# Revision range notations

History traversing commands such as `git log`

operate on a set of commits, not
just a single commit.

For these commands, specifying a single revision, using the notation described in
the previous section, means the set of commits `reachable`

from the given commit.

A commit’s reachable set is the commit itself and the commits in its ancestry chain.

### Commit Exclusions

**^<rev> (caret) Notation**

To exclude commits reachable from a commit, a prefix ^ notation is used. E.g.
*^r1 r2* means commits reachable from *r2* but exclude the ones reachable from
*r1* (i.e. *r1* and its ancestors).

### Dotted Range Notations

**The .. (two-dot) Range Notation**

The *^r1 r2* set operation appears so often that there is a shorthand for it.
When you have two commits *r1* and *r2* (named according to the syntax explained
in SPECIFYING REVISIONS above), you can ask for commits that are reachable from
*r2* excluding those that are reachable from *r1* by *^r1 r2* and it can be written
as *r1..r2*.

**The … (three dot) Symmetric Difference Notation**

A similar notation *r1...r2* is called symmetric difference of *r1* and *r2* and
is defined as *r1 r2 --not $(git merge-base --all r1 r2)*. It is the set of commits
that are reachable from either one of *r1* (left side) or *r2* (right side) but
not from both.

In these two shorthand notations, you can omit one end and let it default to `HEAD`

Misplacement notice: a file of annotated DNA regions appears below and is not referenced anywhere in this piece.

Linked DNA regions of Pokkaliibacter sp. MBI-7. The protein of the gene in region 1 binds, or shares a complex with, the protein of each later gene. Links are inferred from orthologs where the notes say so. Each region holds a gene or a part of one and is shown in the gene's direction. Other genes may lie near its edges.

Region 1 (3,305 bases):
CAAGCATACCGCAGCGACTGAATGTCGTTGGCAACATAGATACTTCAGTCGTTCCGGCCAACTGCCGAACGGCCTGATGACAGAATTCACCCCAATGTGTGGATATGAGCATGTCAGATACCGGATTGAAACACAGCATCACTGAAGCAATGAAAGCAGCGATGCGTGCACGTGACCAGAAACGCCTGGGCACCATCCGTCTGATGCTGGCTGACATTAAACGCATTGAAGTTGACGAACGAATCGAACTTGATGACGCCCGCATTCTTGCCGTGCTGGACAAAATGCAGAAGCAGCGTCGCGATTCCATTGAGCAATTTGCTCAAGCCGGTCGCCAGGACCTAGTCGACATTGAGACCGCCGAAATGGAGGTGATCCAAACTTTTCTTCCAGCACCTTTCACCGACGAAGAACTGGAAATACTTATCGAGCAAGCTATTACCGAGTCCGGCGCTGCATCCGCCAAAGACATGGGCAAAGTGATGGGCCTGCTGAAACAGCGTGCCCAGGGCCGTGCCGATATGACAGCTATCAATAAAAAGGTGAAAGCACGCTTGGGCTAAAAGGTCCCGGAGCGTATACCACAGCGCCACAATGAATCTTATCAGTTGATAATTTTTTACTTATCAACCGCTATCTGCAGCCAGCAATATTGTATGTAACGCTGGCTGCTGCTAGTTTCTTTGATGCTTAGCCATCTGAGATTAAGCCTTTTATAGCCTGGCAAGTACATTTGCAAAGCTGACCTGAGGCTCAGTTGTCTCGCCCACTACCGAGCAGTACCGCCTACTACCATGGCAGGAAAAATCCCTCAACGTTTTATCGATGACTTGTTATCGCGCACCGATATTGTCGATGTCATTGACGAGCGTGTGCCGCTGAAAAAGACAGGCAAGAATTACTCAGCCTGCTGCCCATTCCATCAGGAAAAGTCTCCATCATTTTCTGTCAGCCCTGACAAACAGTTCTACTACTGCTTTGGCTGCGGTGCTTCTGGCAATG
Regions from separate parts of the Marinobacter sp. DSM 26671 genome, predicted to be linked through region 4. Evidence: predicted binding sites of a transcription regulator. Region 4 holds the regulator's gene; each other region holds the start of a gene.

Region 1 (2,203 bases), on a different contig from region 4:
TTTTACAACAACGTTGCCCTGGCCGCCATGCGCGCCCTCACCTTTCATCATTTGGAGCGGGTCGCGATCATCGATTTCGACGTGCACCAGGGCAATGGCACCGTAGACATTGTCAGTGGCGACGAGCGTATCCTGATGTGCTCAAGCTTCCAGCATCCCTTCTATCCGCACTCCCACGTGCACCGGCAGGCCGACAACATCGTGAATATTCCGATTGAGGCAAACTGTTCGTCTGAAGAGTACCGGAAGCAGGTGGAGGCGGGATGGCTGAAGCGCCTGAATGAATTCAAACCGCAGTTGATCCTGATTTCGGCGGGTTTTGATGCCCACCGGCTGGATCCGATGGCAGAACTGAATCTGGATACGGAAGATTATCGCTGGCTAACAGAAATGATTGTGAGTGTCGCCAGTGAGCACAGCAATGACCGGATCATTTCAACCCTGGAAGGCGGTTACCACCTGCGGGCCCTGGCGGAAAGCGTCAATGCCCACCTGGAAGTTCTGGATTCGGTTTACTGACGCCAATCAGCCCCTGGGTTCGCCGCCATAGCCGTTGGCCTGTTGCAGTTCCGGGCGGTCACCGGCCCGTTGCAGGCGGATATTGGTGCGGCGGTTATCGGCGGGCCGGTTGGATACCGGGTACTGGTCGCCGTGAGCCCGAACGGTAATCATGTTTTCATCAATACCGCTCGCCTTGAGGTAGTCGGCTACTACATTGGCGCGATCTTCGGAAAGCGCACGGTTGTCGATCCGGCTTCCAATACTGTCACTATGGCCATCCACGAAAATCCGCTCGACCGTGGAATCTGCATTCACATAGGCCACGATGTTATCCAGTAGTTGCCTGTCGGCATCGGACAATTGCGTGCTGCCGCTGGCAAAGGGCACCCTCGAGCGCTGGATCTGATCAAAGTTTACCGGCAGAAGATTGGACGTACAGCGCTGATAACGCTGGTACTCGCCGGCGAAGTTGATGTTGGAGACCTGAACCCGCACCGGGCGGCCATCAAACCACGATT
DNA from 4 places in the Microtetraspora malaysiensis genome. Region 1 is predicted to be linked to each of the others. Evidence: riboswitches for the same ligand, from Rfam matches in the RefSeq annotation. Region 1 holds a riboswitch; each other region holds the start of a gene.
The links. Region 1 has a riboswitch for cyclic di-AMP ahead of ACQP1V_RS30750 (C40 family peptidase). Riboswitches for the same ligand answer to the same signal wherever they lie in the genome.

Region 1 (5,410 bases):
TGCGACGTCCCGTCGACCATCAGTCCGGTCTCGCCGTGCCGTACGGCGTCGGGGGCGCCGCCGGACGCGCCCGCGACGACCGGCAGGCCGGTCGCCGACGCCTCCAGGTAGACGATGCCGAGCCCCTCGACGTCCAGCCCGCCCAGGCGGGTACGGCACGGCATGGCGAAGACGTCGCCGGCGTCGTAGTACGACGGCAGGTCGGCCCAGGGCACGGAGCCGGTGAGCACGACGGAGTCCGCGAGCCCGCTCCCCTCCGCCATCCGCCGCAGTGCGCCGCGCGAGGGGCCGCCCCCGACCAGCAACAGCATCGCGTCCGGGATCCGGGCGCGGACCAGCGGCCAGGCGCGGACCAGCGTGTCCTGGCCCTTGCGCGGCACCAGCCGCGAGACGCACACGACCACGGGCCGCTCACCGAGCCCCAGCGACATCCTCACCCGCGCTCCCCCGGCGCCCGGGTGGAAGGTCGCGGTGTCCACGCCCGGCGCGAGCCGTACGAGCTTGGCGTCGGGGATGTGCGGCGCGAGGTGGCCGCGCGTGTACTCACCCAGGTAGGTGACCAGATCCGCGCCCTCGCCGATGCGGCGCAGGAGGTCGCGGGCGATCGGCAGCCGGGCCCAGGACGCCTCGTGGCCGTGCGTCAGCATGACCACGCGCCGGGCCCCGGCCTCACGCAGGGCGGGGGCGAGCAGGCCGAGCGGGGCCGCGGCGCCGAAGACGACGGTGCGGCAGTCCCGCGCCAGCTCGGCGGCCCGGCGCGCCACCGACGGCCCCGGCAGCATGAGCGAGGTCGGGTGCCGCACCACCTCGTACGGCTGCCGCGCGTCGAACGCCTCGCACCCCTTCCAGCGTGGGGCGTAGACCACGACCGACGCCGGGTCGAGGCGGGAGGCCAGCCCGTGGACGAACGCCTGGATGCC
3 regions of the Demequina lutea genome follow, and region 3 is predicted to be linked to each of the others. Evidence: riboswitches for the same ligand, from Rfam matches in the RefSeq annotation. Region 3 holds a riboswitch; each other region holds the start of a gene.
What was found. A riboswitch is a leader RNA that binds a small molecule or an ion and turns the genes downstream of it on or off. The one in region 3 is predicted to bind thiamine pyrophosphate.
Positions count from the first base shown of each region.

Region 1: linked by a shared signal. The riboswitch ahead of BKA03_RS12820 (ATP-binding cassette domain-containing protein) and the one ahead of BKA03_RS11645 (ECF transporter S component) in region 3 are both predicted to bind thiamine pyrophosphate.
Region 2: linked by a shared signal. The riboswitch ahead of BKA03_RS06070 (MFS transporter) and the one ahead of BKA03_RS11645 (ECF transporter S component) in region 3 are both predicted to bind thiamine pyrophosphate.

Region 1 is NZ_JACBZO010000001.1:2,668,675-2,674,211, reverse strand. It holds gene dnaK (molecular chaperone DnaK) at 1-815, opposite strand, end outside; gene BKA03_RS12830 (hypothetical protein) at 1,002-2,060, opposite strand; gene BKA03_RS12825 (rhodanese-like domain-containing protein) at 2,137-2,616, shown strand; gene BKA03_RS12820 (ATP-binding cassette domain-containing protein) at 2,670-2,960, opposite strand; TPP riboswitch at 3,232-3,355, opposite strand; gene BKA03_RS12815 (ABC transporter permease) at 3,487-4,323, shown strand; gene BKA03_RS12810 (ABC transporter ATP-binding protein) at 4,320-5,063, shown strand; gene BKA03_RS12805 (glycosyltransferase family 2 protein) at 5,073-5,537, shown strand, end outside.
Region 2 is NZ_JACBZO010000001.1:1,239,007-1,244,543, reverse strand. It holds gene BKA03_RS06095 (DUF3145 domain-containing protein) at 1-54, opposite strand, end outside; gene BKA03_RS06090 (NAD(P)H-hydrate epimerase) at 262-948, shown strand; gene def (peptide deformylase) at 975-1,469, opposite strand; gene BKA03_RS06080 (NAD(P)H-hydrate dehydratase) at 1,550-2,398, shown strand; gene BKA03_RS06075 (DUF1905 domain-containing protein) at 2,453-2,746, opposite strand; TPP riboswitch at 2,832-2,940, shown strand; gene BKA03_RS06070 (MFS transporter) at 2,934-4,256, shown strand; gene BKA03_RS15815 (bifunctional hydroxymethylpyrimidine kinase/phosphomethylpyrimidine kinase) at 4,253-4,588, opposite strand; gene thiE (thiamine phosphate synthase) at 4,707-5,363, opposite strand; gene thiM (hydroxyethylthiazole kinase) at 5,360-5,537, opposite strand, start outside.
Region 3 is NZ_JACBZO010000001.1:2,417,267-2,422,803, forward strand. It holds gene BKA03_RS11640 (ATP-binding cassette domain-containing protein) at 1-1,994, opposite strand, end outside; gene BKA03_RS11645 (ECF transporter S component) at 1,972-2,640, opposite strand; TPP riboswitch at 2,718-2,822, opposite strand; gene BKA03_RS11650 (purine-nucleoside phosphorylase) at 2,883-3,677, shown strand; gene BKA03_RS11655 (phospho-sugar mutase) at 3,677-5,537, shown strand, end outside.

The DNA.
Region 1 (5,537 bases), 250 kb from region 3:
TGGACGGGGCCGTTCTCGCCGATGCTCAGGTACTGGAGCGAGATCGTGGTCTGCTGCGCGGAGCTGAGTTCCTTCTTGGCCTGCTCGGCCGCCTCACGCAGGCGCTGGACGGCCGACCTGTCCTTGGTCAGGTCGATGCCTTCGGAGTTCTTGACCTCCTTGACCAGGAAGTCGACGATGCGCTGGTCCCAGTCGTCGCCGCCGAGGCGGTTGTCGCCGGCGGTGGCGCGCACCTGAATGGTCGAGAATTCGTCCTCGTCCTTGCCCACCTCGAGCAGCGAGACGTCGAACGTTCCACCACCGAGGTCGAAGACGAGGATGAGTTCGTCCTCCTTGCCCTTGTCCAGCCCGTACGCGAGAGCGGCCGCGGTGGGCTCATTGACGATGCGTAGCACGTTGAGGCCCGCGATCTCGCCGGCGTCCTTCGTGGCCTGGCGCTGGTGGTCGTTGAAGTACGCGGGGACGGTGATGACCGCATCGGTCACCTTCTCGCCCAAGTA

.
For example, *origin..* is a shorthand for *origin..HEAD* and asks "What did I do
since I forked from the origin branch?" Similarly, *..origin* is a shorthand for
*HEAD..origin* and asks "What did the origin do since I forked from them?" Note that
*..* would mean *HEAD..HEAD* which is an empty range that is both reachable and
unreachable from `HEAD`

.

### Other <rev>^ Parent Shorthand Notations

Three other shorthands exist, particularly useful for merge commits, for naming a set that is formed by a commit and its parent commits.

The *r1^@* notation means all parents of *r1*.

The *r1^!* notation includes commit *r1* but excludes all of its parents. By itself,
this notation denotes the single commit *r1*.

The *<rev>^-<n>* notation includes *<rev>* but excludes the <n>th parent (i.e. a
shorthand for *<rev>^<n>..<rev>*), with <n> = 1 if not given. This is typically
useful for merge commits where you can just pass *<commit>^-* to get all the commits
in the branch that was merged in merge commit *<commit>* (including *<commit>* itself).

While *<rev>^<n>* was about specifying a single commit parent, these three notations
also consider its parents. For example you can say *HEAD^2^@*, however you cannot
say *HEAD^@^2*.